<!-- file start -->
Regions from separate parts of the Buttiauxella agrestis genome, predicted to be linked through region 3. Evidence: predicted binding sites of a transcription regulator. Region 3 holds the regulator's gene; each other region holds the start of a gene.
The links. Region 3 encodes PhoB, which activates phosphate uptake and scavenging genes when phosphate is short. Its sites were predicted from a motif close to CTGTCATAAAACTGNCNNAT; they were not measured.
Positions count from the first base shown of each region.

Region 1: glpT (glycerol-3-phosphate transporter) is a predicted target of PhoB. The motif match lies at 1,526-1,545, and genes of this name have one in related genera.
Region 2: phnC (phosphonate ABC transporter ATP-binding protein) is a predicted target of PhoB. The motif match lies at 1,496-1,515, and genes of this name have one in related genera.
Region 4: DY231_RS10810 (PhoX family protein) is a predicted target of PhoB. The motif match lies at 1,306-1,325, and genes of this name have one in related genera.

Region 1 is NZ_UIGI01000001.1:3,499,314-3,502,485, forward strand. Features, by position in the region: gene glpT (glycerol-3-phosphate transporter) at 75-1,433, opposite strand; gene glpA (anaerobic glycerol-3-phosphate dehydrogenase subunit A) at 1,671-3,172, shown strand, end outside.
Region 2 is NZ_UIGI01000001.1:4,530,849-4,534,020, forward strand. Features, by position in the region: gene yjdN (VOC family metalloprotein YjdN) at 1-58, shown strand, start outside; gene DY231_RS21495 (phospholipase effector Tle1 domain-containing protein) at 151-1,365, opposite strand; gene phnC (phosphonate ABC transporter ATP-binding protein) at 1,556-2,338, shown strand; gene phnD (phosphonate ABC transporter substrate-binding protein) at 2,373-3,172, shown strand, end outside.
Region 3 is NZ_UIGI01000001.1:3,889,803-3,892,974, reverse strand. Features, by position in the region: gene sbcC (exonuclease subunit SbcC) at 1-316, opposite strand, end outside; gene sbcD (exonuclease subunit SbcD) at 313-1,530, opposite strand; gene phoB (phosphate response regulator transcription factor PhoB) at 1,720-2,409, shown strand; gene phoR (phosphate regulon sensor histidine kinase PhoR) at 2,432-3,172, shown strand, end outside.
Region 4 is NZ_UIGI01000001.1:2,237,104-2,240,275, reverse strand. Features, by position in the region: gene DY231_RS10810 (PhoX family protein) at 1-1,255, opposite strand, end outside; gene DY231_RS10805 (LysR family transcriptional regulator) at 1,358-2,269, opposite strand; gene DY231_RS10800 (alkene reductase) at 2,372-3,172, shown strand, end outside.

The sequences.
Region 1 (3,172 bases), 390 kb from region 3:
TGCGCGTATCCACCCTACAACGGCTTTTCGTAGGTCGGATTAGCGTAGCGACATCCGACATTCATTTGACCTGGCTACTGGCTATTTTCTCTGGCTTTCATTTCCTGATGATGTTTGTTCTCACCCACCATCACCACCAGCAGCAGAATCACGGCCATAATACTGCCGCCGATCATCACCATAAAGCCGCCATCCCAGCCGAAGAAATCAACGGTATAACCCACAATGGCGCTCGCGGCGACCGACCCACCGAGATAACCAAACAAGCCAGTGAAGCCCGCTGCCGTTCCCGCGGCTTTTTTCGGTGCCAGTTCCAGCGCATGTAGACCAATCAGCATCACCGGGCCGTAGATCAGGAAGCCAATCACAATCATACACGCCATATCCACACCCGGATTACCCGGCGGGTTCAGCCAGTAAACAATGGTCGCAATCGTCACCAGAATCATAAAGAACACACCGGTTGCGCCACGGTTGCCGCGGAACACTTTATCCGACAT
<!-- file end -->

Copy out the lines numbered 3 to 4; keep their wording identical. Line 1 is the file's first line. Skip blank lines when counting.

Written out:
Positions count from the first base shown of each region.

Region 1: glpT (glycerol-3-phosphate transporter) is a predicted target of PhoB. The motif match lies at 1,526-1,545, and genes of this name have one in related genera.